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The Technology, Education and Copyright Harmonization Act of 2002 (part of Public Law 107-273), known as the TEACH Act, is a section of an Act of the United States Congress. The importance of the TEACH Act stems from the previous copyright laws that allow educators to copy documents or use copyrighted materials in a face-to-face classroom setting. Because of the growth of distance education that does not contain a face-to-face classroom setting revisions to these laws, particularly sections 110(2)[1] and 112(f)[2] of the U.S. Copyright Act, were needed.

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Technology, Education, and Copyright Harmonization Act of 2002
Great Seal of the United States
Long titleAn act to amend chapter 1 of title 17, United States Code, relating to the exemption of certain performances or displays for educational uses from copyright infringement provisions, to provide that the making of copies or phonorecords of such performances or displays is not an infringement under certain circumstances, and for other purposes.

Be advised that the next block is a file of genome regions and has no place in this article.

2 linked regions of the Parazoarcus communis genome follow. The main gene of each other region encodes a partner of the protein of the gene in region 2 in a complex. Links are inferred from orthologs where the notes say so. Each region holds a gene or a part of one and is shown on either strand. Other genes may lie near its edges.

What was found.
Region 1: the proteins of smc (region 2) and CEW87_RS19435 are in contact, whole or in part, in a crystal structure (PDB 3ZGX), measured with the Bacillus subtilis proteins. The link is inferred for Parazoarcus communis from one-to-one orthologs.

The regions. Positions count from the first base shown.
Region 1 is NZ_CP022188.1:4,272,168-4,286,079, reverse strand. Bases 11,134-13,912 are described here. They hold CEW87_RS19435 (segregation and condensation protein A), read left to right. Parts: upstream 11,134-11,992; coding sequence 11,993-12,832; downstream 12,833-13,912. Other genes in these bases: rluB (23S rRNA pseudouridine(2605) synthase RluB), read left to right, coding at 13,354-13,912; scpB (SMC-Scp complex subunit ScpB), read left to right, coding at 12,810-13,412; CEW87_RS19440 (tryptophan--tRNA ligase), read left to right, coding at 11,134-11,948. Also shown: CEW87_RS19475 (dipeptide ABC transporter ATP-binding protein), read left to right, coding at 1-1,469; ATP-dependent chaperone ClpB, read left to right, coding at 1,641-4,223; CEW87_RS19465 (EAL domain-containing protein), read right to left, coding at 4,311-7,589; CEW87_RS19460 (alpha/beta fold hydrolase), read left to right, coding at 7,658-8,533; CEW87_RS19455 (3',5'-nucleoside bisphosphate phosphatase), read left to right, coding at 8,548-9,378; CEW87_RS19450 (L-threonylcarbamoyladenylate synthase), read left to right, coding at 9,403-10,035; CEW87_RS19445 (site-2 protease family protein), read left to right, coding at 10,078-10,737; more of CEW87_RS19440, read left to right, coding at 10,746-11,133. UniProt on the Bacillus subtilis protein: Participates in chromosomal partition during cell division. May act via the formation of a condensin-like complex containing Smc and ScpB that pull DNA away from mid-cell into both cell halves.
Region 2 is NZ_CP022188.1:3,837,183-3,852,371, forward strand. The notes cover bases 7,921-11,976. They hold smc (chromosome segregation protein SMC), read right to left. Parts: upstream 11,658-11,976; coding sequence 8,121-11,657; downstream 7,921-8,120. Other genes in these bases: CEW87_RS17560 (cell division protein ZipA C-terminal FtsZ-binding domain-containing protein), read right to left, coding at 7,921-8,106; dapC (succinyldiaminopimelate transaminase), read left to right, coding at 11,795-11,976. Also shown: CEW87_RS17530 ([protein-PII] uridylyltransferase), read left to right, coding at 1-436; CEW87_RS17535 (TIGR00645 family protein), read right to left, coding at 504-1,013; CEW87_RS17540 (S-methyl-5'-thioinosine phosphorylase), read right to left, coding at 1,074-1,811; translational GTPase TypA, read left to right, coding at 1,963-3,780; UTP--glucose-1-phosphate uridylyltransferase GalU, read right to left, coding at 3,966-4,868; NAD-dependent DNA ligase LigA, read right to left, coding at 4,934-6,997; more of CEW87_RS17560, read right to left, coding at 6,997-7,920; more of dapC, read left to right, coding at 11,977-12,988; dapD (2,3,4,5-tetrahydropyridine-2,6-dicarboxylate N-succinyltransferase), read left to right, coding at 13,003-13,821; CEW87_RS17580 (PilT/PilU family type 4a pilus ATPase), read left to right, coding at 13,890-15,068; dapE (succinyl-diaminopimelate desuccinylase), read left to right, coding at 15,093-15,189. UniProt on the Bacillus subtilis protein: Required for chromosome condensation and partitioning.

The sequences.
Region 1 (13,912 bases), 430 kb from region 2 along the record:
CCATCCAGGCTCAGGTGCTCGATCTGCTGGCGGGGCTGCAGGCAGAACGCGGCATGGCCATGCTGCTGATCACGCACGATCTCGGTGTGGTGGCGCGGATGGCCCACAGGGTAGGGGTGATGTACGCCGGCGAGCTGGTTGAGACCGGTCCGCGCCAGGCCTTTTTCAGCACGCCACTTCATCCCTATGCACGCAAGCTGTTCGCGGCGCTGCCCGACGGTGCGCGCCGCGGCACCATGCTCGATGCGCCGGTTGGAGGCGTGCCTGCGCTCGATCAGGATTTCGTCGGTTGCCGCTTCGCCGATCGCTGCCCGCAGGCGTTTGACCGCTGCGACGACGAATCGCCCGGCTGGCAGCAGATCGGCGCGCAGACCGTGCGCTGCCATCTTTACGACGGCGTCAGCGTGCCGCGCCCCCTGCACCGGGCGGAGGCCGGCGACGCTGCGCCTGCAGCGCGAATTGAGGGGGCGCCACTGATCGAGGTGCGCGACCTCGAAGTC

Acronyms (colloquial)TEACH Act
Enacted bythe 107th United States Congress
Public lawPub. L.Tooltip Public Law (United States) 107–273 (text) (PDF) § 13301
Statutes at Large116 Stat. 1758 § 13301
Titles amendedTitle 17 of the United States Code
U.S.C. sections amended17 U.S.C. § 110, § 112
Legislative history
  • Introduced in the Senate as S.487 by Orrin Hatch (RUT) on March 7, 2001
  • Passed the Senate on June 7, 2001 (unanimous consent)
  • Passed the House as the 21st Century Department of Justice Appropriations Authorization Act, H.R.2215, § 13301 on July 23, 2001 (voice vote) with amendment
  • Senate agreed to House amendment on December 20, 2001 (unanimous consent) with further amendment
  • House agreed to Senate amendment on September 26, 2002 (400 - 4)
  • Signed into law by President George W. Bush on November 2, 2002

Signed into law by President George W. Bush on November 2, 2002 the TEACH Act clarifies what uses are permissible with regard to distance education. Furthermore, the TEACH Act outlines what requirements the information technology staff and students of a university must abide by in order to be in compliance with the TEACH Act.

While in some cases Fair Use Doctrine covers compliance to copyright law, the TEACH Act clarifies what compliance measures must be implemented with regard to distance education. This Act permits teachers and students of accredited, nonprofit educational institutions to transmit performances and displays of copyrighted works as part of a course if certain conditions are met. If these conditions are not or cannot be met, in order to be lawful, a use would arguably have to qualify under another exception, such as fair use or the de minimis rule, or be permitted by the copyright holder.

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